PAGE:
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Summary of "How to Lie with Statistics" by Darrell Huff

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Introduction

‘How to Lie with Statistics’ was written and published by Darrell Huff. In the book, the author focuses on outlining various errors that arise as a result of statistical interpretation. He further states how often the interpretation errors lead tacticians to make an incorrect conclusion. The author has tried to assert the aspects under different topics within the book. Therefore, the current paper will provide a summary of the book based on the different topics within each chapter.

Chapter One

The Sample with Built-In Bias

In this chapter, Huff mostly focuses on justifying his claim that sampling is the origin of any statistical problem. The author states that every statistic is based on a given sample since the whole population cannot be subjected to a statistical test, and every sample that is derived from the given population contains some aspect of bias (Huff). To assert his claim, he gave an example of the Statistics of the Yale graduate annual earnings of $25111 that had followed all the statistic standards but had concealed the whole truth either intentionally or unintentionally. Darrell’s assertion in this chapter is that the aspect of the built-in bias comes as a result of the failure of the respondents in giving honest replies, Market Research selecting samples that provide better numbers and personal biases that originate from the perception of the researcher. The author gives an example of a survey that required the respondents to state which book they read the most between Harper and True love story. The feedback from the survey indicated that most respondents preferred Harper. However, the figures from the publisher showed that there was more circulation of a True love story than Harper, which further refuted the sampling results (Huff). The main reason for the discrepancy according to Huff was that most of the respondents had not told the truth when esponding to the survey questions. The author further gives an example of a cancer patient to indicate that a wrong sample or sample selection process often leads the surveyor towards making wrong decisions and wrong direction. Finally Darrell stresses on the aspect of selecting an interviewer and other aspects that should be kept under consideration in the study environment to ensure data collection becomes flawless and smooth.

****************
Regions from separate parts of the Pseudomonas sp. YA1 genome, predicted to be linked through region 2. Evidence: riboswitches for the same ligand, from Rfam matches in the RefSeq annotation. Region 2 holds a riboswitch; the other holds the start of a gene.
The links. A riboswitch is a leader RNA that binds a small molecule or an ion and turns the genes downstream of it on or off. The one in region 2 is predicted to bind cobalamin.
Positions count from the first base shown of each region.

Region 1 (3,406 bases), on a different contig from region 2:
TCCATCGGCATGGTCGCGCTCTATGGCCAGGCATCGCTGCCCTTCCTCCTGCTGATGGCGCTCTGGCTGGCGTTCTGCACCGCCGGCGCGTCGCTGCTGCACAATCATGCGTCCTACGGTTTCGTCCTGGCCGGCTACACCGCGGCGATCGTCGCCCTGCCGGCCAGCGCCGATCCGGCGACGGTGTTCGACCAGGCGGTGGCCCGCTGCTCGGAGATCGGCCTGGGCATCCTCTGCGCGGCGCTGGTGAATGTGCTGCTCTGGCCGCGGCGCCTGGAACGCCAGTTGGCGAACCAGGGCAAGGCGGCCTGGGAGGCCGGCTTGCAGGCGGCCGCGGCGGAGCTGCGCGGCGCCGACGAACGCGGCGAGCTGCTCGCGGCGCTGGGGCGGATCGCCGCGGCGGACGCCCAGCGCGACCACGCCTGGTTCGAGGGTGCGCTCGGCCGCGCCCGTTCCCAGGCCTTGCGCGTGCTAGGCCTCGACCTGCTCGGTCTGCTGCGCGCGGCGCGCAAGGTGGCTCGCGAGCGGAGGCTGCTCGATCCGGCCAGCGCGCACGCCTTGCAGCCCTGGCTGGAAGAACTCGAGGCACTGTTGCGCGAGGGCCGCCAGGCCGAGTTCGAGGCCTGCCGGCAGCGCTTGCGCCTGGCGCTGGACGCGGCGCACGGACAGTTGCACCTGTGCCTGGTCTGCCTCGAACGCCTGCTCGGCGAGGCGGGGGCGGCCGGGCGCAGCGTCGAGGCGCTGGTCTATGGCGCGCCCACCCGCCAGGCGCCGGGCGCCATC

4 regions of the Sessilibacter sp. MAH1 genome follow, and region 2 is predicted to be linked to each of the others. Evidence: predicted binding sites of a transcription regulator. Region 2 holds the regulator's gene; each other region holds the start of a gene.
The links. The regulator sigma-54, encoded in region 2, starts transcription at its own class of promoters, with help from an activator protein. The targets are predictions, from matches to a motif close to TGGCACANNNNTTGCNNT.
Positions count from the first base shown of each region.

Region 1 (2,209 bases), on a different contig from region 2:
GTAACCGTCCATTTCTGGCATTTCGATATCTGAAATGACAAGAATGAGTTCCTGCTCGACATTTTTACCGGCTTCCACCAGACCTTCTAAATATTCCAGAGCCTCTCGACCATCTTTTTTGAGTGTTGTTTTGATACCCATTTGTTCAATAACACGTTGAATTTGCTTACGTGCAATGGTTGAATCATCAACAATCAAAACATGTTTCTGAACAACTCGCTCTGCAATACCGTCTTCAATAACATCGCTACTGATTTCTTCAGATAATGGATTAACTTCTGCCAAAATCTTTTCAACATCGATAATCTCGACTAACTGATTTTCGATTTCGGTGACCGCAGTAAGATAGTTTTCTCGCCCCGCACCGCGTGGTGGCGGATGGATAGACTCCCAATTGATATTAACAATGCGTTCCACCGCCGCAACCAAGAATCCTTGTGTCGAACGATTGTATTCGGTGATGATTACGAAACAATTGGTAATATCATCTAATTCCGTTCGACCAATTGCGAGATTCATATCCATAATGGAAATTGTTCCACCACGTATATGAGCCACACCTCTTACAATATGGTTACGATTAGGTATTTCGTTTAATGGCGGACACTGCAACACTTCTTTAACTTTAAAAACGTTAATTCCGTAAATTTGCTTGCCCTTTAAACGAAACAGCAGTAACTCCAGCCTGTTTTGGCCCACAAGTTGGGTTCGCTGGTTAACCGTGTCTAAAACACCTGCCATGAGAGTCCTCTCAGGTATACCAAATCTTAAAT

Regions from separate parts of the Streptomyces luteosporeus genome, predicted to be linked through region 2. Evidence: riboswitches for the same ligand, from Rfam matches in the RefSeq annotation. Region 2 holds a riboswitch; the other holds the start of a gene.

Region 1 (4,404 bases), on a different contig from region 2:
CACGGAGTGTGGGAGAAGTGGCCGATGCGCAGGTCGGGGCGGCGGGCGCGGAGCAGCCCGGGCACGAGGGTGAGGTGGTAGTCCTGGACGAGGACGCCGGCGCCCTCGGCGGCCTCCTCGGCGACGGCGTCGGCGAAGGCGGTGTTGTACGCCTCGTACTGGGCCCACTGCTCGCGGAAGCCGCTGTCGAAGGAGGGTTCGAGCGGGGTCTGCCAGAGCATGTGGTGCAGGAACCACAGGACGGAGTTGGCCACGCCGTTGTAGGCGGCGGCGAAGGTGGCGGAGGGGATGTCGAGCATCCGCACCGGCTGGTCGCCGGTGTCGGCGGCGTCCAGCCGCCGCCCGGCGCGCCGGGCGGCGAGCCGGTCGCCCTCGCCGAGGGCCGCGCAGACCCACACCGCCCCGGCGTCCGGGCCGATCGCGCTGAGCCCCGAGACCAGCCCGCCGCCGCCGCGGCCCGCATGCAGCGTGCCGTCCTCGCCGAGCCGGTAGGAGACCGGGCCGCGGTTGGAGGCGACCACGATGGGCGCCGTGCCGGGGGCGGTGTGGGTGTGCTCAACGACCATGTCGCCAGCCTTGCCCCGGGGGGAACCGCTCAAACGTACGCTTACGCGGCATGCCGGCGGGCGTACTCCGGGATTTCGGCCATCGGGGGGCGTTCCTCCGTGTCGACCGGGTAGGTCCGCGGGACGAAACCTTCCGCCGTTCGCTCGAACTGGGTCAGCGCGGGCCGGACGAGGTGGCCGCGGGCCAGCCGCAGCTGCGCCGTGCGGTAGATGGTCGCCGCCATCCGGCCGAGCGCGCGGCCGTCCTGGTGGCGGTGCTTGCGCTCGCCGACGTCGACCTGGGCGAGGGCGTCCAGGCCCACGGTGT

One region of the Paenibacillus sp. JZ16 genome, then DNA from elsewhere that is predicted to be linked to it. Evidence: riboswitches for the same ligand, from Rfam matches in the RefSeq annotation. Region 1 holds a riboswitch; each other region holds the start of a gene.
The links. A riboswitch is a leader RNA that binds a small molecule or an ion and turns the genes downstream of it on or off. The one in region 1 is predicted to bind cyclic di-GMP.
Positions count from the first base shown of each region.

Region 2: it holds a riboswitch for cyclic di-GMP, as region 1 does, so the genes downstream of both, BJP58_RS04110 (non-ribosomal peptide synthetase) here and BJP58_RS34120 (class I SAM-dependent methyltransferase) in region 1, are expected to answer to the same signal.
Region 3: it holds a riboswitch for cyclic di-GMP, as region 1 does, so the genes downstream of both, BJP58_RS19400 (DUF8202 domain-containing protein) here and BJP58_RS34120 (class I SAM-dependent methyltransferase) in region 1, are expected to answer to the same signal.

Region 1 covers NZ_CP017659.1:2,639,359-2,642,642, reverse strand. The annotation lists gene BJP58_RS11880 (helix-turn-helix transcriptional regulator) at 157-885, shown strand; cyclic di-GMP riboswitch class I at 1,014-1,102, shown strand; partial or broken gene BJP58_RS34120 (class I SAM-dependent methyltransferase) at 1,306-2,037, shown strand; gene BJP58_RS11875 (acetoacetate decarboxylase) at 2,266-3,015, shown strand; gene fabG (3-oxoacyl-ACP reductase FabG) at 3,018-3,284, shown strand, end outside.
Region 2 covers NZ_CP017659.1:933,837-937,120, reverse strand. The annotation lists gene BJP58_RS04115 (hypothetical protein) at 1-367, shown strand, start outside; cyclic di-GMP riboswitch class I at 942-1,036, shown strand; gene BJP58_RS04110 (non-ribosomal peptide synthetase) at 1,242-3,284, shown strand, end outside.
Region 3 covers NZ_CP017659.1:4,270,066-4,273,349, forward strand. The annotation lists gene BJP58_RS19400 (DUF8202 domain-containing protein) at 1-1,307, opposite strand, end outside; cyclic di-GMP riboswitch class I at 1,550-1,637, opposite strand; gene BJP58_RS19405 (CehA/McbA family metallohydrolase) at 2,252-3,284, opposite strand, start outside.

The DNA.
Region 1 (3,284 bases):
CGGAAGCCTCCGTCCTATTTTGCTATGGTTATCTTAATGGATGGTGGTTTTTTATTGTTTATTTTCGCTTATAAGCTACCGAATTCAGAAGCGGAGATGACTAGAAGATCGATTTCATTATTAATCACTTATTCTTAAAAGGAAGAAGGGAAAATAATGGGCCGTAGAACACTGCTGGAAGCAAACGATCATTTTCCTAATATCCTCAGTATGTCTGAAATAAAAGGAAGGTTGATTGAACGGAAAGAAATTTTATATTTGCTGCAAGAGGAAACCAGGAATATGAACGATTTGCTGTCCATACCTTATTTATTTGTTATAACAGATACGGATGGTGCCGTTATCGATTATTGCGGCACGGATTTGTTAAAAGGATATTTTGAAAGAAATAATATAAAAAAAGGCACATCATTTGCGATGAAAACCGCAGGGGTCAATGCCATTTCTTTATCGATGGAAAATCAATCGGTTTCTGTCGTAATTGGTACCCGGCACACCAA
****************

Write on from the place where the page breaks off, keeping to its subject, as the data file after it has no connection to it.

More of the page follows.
Chapter Two

The Well Chosen Average